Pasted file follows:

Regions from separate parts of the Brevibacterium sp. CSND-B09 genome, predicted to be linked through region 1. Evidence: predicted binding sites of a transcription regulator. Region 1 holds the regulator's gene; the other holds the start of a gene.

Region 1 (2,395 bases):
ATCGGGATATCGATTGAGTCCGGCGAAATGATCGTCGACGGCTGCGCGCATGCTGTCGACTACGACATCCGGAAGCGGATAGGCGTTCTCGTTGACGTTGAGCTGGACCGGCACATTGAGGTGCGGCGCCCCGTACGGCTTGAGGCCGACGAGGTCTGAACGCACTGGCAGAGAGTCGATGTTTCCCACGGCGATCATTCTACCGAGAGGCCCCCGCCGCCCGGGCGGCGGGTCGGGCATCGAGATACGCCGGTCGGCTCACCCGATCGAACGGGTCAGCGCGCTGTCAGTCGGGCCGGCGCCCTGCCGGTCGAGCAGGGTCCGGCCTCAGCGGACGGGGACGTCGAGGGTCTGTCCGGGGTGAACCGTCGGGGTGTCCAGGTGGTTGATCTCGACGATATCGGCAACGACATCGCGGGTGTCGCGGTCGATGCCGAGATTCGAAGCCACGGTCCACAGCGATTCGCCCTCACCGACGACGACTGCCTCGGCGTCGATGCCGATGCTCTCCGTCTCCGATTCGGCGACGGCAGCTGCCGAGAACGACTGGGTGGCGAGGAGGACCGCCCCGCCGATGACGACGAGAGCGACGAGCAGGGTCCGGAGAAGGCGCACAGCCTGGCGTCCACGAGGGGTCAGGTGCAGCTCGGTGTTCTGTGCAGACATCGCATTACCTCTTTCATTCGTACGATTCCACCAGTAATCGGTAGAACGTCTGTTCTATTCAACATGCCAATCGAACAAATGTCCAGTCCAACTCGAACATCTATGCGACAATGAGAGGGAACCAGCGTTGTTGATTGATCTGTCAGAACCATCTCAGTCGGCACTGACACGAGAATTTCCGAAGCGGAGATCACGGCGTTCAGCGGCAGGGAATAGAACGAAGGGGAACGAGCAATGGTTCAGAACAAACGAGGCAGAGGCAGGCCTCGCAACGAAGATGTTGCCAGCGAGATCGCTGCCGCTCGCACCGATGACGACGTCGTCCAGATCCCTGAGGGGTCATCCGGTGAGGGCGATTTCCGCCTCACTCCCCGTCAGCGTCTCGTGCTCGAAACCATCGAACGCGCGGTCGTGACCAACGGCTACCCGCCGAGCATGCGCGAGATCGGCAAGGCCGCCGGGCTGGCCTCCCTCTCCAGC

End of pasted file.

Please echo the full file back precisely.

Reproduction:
Regions from separate parts of the Brevibacterium sp. CSND-B09 genome, predicted to be linked through region 1. Evidence: predicted binding sites of a transcription regulator. Region 1 holds the regulator's gene; the other holds the start of a gene.

Region 1 (2,395 bases):
ATCGGGATATCGATTGAGTCCGGCGAAATGATCGTCGACGGCTGCGCGCATGCTGTCGACTACGACATCCGGAAGCGGATAGGCGTTCTCGTTGACGTTGAGCTGGACCGGCACATTGAGGTGCGGCGCCCCGTACGGCTTGAGGCCGACGAGGTCTGAACGCACTGGCAGAGAGTCGATGTTTCCCACGGCGATCATTCTACCGAGAGGCCCCCGCCGCCCGGGCGGCGGGTCGGGCATCGAGATACGCCGGTCGGCTCACCCGATCGAACGGGTCAGCGCGCTGTCAGTCGGGCCGGCGCCCTGCCGGTCGAGCAGGGTCCGGCCTCAGCGGACGGGGACGTCGAGGGTCTGTCCGGGGTGAACCGTCGGGGTGTCCAGGTGGTTGATCTCGACGATATCGGCAACGACATCGCGGGTGTCGCGGTCGATGCCGAGATTCGAAGCCACGGTCCACAGCGATTCGCCCTCACCGACGACGACTGCCTCGGCGTCGATGCCGATGCTCTCCGTCTCCGATTCGGCGACGGCAGCTGCCGAGAACGACTGGGTGGCGAGGAGGACCGCCCCGCCGATGACGACGAGAGCGACGAGCAGGGTCCGGAGAAGGCGCACAGCCTGGCGTCCACGAGGGGTCAGGTGCAGCTCGGTGTTCTGTGCAGACATCGCATTACCTCTTTCATTCGTACGATTCCACCAGTAATCGGTAGAACGTCTGTTCTATTCAACATGCCAATCGAACAAATGTCCAGTCCAACTCGAACATCTATGCGACAATGAGAGGGAACCAGCGTTGTTGATTGATCTGTCAGAACCATCTCAGTCGGCACTGACACGAGAATTTCCGAAGCGGAGATCACGGCGTTCAGCGGCAGGGAATAGAACGAAGGGGAACGAGCAATGGTTCAGAACAAACGAGGCAGAGGCAGGCCTCGCAACGAAGATGTTGCCAGCGAGATCGCTGCCGCTCGCACCGATGACGACGTCGTCCAGATCCCTGAGGGGTCATCCGGTGAGGGCGATTTCCGCCTCACTCCCCGTCAGCGTCTCGTGCTCGAAACCATCGAACGCGCGGTCGTGACCAACGGCTACCCGCCGAGCATGCGCGAGATCGGCAAGGCCGCCGGGCTGGCCTCCCTCTCCAGC